You didn’t volunteer, you didn’t enlist. Like me, you may have been born to it, drafted the day you arrived. You have no battle ribbons or medals to wear. All you have is an old set of memories worn smooth by time and travel. A memory or two of distant family and a handful of friends scattered into the winds of time and military whims.
These are and were America’s secret warriors: the military child. They often included their mothers and friends, though not all. They claimed the lives of sons and daughters of the warrior clan. Many got sucked into the Warrior mentality. Trained to be strong and brave, to say “yes sir,” and “yes ma’am”.
I am talking about military dependents; specifically, military kids. The Army brats, the Navy ones; Air Force brats and Marine Corps kids. You know who you are. You can feel it in your heart sometimes – that siren call that consists of chopper thumps and Taps lonesome call. The one that wakes you in the morning sometimes with the bugles of Revelry in your mind – and you walk to the window half expecting to see a flag being raised outside.
These are people you meet on the street. Some have “served” in an official fashion; for instance, I joined the Marine Corps. My father was an Army man. My mother came from an Air Force brat background. The military ultimately ruled our clan – and still does in some ways.
They never “asked for it” – but they are there: the military’s children, all grown up. Some didn’t ‘serve’ officially. But they were there. They ‘served’ in their own way – whether by supporting a military parent, doing what they were told; bowing to regulation, living in foreign lands. They may have trained with weapons, they may have learned survival techniques. Some, like me, were trained for nuclear warfare when they were very young. They, too, were torn from their friends and family for extended periods. I know I was – torn again and again.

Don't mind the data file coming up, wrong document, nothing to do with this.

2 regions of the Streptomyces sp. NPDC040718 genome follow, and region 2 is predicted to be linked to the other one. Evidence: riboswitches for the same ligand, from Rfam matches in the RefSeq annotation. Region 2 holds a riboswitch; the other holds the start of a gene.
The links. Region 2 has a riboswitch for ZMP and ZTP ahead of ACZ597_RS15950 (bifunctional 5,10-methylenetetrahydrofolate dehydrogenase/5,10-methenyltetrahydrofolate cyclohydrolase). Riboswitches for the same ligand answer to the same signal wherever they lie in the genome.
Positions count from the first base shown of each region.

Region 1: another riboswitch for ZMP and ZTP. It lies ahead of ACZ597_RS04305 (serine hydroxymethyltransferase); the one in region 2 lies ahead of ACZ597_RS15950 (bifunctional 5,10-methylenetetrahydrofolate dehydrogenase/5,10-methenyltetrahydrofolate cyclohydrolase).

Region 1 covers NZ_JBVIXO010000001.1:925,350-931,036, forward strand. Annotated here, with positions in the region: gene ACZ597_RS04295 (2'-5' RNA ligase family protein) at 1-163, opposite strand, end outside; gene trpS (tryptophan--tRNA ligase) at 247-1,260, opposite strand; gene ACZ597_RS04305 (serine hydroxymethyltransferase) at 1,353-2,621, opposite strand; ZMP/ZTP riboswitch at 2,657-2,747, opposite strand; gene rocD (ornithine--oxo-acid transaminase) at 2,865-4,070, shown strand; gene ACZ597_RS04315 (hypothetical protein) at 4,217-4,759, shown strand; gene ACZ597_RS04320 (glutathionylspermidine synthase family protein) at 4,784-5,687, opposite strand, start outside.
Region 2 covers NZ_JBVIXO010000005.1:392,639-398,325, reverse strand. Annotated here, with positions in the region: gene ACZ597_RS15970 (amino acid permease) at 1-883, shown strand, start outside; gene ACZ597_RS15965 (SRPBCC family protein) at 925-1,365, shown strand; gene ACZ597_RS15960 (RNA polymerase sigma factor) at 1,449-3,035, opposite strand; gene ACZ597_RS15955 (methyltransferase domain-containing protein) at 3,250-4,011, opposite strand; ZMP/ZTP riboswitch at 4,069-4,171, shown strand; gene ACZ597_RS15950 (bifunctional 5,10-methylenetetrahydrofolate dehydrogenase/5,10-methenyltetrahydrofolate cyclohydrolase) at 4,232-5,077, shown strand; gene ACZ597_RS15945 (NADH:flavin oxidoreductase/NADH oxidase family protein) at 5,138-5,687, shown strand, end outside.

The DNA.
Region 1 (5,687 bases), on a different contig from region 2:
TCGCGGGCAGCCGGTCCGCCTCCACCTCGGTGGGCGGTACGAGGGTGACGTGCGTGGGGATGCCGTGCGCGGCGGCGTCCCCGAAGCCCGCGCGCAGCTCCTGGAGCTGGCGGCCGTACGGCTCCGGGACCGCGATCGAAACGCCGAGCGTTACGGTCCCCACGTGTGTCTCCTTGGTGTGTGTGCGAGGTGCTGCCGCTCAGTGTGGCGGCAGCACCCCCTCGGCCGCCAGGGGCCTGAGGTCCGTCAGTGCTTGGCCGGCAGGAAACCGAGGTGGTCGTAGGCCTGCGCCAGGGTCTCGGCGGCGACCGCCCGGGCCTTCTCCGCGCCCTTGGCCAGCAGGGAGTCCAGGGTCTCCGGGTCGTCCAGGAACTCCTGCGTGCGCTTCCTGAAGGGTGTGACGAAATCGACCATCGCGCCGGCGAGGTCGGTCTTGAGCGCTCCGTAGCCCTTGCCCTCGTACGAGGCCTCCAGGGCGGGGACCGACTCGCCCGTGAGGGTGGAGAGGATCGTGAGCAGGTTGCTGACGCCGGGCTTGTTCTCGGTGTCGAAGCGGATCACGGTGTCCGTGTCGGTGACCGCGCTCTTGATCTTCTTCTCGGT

They say it makes it easier to make friends – learning over and over again, doing the same old dance, the “military shuffle”: making new friends. But what about the old ones? You think it doesn’t tear your heart out sometimes? That you don’t miss them? The ones you loved? Going over to the apartment next door – only to find the familiar faces gone. And sometimes you disappeared instead.
And then there were the Army programs. I learned to parachute by the time I was ten (albeit not from a real plane). I learned how to set up Claymore mines when I was eight. And I was digging punji traps and smearing the stakes with feces when I was seven.
I handled my first shoulder fired rocket when I was ten. I knew how to fire the machinegun on a Huey Cobra – and aim them using the Heads Up Display (HUD) when I was thirteen. I was told it might be my responsibility to use them while a pilot behind me guided the machine – with me becoming a part of it and him. This was in the thought during the Cold War overseas what would happen if the ‘balloon’ went up and our military defeated: they would rely on us U.S. kids to fill the gaps – in order to save our lives and theirs, and hopefully a few besides us.